Eating for Skin Health

Certain foods and beverages should be on the
menu if you want to look your best.

by Jodi Helmer

April 2016

No matter how much you pamper your skin from the outside, a lovely complexion will remain elusive until you feed your appearance from within.

“Your skin is a reflection of what’s happening inside your body and your diet is an integral part of that,” says integrative nutritionist Mary Purdy, MS, RDN, an adjunct professor at Bastyr Center for Natural Health, the teaching clinic for Bastyr University in Seattle. “Changing your diet can have a huge impact on the appearance and health of your skin.”

A healthier diet also promotes healthier digestion, which in turn supports a clearer complexion. Makoto Trotter, ND, of Zentai Wellness Centre in Toronto and author of The Complete Acne Health & Diet Guide (Robert Rose), explains that both the skin and the digestive tract are barriers between the body and the outside world and adds, “Malfunctioning in the digestive tract can also commonly manifest on the skin.”

The first step in enhancing skin internally lies in eliminating sugar. Purdy says, “Sugar is the enemy of healthy skin. It increases blood glucose and insulin, and causes inflammation, which can cause duller skin, pallor, acne, blotches and rashes.”

Trotter recommends basing your diet on low-starch vegetables, pulses (beans and peas), low-sugar fruits, nuts and seeds and protein from naturally raised meat, wild-caught fish and vegetarian sources. In addition, the following foods and beverages have a special affinity with glowing skin.

Water. Without adequate hydration, skin tends to become dry and flaky. “Dry skin is highly irritable and itchy, [and] scratching can cause microscopic tears in the skin,” says dermatologist Valori Treloar, MD, co-author of The Clear Skin Diet (Cumberland House). One study found that drinking 9.5 cups of water per day improved skin density after four weeks. You can follow conventional wisdom in drinking six to eight glasses.

Olive Oil. According to results published in the journal PLOS One, study participants whose diets had the highest amount of calories from monounsaturated fatty acids, especially olive oil, were the least likely to show signs of skin aging. Applying olive oil following UVB exposure has also been found to help protect against skin cancer formation.

Green Tea. This popular beverage is rich in antioxidants, which can reduce inflammation and protect cell membranes. Researchers at the Medical College of Georgia found that EGCG, powerful polyphenols in green tea, reactivate dying skin cells to help rejuvenate complexion. And a British Journal of Nutrition study found that drinking two cups of green tea per day helped minimize the damage from sunburn; scientists say the brew’s catechins appear to make skin more resistant to UV radiation. Trade your morning java for a mug of green tea and brew an extra cup later on.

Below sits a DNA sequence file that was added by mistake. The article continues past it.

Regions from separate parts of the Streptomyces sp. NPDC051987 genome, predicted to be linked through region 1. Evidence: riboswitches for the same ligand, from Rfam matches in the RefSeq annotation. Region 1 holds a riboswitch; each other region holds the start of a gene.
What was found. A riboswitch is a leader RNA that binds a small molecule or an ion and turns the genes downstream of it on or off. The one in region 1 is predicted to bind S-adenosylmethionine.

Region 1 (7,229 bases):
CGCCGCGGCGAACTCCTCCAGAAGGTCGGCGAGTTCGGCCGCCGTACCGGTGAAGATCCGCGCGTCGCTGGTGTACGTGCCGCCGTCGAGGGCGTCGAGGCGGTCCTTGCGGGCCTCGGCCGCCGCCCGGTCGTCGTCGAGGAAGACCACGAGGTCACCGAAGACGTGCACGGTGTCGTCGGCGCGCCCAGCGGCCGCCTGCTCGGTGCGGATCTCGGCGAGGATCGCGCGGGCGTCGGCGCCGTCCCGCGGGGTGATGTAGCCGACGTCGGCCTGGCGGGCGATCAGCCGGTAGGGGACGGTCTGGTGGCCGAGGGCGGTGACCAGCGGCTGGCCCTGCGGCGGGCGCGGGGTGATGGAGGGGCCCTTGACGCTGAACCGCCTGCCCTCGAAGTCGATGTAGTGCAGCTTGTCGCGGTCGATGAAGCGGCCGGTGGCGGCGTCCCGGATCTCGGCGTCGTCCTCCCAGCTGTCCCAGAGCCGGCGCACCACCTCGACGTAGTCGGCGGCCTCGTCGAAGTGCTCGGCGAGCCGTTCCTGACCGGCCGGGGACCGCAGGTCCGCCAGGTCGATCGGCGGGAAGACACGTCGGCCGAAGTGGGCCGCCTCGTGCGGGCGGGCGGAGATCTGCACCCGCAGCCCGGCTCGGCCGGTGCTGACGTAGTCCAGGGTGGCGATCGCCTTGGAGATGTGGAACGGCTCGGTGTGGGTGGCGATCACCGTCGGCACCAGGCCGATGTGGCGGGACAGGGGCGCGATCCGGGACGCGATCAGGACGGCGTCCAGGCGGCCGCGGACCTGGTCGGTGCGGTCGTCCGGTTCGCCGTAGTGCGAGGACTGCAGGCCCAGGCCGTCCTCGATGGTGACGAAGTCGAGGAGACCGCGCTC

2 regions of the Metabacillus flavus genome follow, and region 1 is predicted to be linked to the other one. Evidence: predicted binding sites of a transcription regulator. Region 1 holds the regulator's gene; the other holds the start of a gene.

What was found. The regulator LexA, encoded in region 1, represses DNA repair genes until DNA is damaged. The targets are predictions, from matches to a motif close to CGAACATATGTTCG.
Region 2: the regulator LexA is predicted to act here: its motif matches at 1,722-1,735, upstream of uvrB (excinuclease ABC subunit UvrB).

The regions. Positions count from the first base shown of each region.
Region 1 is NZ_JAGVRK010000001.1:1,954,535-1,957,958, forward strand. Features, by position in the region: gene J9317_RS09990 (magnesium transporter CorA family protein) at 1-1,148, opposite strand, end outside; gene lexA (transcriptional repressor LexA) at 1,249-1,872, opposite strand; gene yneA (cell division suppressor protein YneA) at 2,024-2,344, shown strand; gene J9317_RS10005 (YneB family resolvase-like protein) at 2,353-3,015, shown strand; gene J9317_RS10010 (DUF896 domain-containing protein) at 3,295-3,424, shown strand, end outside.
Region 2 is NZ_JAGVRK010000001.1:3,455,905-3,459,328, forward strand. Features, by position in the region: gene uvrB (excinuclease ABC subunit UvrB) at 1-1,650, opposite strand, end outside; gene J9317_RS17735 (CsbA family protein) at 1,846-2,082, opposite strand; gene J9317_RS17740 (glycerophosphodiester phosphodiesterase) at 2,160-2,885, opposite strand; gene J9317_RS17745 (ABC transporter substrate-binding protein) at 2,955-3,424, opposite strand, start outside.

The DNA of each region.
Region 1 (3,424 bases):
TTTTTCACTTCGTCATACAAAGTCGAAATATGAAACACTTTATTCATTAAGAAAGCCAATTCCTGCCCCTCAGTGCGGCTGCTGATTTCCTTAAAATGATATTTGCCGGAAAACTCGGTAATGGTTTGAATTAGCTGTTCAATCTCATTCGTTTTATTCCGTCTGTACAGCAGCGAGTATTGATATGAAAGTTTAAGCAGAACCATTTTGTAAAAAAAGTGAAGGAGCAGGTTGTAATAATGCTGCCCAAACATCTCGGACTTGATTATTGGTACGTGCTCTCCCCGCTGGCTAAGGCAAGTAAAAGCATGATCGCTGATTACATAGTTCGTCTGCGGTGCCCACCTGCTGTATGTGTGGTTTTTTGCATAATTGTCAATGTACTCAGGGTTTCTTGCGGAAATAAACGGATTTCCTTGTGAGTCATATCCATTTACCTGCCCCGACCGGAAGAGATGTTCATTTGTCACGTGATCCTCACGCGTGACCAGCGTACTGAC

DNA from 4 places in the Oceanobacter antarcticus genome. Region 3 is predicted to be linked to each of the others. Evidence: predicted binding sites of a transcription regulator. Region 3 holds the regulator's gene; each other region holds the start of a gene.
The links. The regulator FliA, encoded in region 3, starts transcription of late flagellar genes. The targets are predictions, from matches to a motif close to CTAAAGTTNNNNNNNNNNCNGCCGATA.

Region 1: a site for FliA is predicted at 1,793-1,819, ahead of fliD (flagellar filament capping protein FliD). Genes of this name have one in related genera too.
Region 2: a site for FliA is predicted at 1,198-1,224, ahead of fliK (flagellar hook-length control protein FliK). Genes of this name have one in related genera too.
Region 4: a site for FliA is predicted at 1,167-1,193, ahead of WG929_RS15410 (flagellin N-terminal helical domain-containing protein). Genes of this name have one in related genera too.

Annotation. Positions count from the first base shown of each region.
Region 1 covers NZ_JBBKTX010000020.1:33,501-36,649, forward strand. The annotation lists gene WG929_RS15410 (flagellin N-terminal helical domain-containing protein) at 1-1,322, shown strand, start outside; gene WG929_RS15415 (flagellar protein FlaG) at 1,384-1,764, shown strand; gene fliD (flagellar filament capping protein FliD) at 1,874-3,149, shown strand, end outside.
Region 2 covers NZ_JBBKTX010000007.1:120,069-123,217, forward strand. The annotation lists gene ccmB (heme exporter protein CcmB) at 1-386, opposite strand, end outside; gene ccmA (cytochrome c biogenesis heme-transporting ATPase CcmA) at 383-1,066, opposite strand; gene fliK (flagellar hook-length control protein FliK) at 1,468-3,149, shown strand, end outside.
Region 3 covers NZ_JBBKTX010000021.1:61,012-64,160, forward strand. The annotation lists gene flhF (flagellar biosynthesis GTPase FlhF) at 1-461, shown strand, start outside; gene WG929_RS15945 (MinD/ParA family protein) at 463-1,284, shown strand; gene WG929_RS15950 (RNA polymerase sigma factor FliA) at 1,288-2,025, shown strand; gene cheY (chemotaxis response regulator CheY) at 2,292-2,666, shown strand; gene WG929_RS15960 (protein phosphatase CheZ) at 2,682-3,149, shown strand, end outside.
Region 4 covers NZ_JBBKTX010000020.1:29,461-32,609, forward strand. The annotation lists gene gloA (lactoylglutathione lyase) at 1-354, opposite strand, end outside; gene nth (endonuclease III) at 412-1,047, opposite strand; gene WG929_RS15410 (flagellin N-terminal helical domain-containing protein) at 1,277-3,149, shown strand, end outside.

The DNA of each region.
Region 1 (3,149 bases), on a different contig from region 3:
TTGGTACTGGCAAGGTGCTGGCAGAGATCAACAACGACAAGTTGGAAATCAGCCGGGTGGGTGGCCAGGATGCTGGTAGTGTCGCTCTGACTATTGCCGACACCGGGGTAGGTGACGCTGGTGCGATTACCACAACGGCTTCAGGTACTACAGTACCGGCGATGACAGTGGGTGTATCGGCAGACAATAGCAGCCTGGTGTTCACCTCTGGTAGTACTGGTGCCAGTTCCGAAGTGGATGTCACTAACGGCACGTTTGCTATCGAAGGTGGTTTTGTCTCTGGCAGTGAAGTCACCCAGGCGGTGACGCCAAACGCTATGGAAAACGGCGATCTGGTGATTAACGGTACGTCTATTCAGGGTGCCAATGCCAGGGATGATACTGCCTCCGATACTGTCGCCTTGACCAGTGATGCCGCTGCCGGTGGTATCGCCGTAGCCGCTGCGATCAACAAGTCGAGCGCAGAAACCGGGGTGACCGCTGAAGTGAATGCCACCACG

Red Peppers. A red pepper contains 190 milligrams of vitamin C, almost three times more than an orange. Vitamin C is an important component of collagen, the skin’s main structural protein, and being C-deficient can cause wrinkles; aging, UV exposure and pollutants such as cigarette smoke and ozone can all deplete this crucial nutrient. Purdy says that boosting vitamin C production “helps rebuild the outer layer of the skin and keep it from sagging.” Eating red peppers and other foods rich in vitamin C, including blueberries, broccoli, chili peppers and sweet potatoes, can help, as can taking supplements.

Flax Seeds. These small seeds are filled with omega-3 fatty acids, which have been linked with health benefits ranging from lighter mood and less joint pain to protection against Alzheimer’s. The fats also help lubricate your skin, making it softer and more supple. “If you’re deficient in ALA (alpha-linolenic acid, one of the omega-3s), your skin will look dry and flaky,” says Treloar. What’s more, omega-3s aid in the production of compounds that can help ease inflammatory skin conditions like psoriasis and eczema. Sprinkle flax seeds in a smoothie or on cereal; Treloar recommends taking at least one tablespoon of flax seed oil per day to improve skin appearance. Not a fan of flax seeds? Foods like salmon, almonds, grass-fed beef and dark leafy greens are also good sources.

Dark Chocolate. Flavonols, the antioxidants found in dark chocolate, appear to protect against sun damage and to help make skin more supple. A study published in the Journal of Nutrition found that consuming 326 milligrams of flavonols in a cup of cocoa improved skin hydration and texture; researchers attribute chocolate’s effects to improved blood flow. A small amount of dark chocolate might have a positive impact on your skin but be careful not to overdo it because of the sugar content (stick with darker, less sweet types).

Fermented Foods. Foods that have undergone fermentation—everything from plain old sauerkraut to trendy kombucha—contain probiotics, the beneficial bacteria that promote good gut health. “Your gut is the key to beautiful skin,” says Purdy. “You need good gut flora to digest and absorb food.” (Other femented foods include kimchi, tempeh and yogurt.) Sonya Angelone, MS, RDN, CLT, a San Francisco-based dietician and nutrition consultant, recommends probiotic supplements, saying, “Probiotics may be able to help decrease the inflammation.” Easing inflammation has been associated with decreased swelling and reductions in skin blotches and redness.

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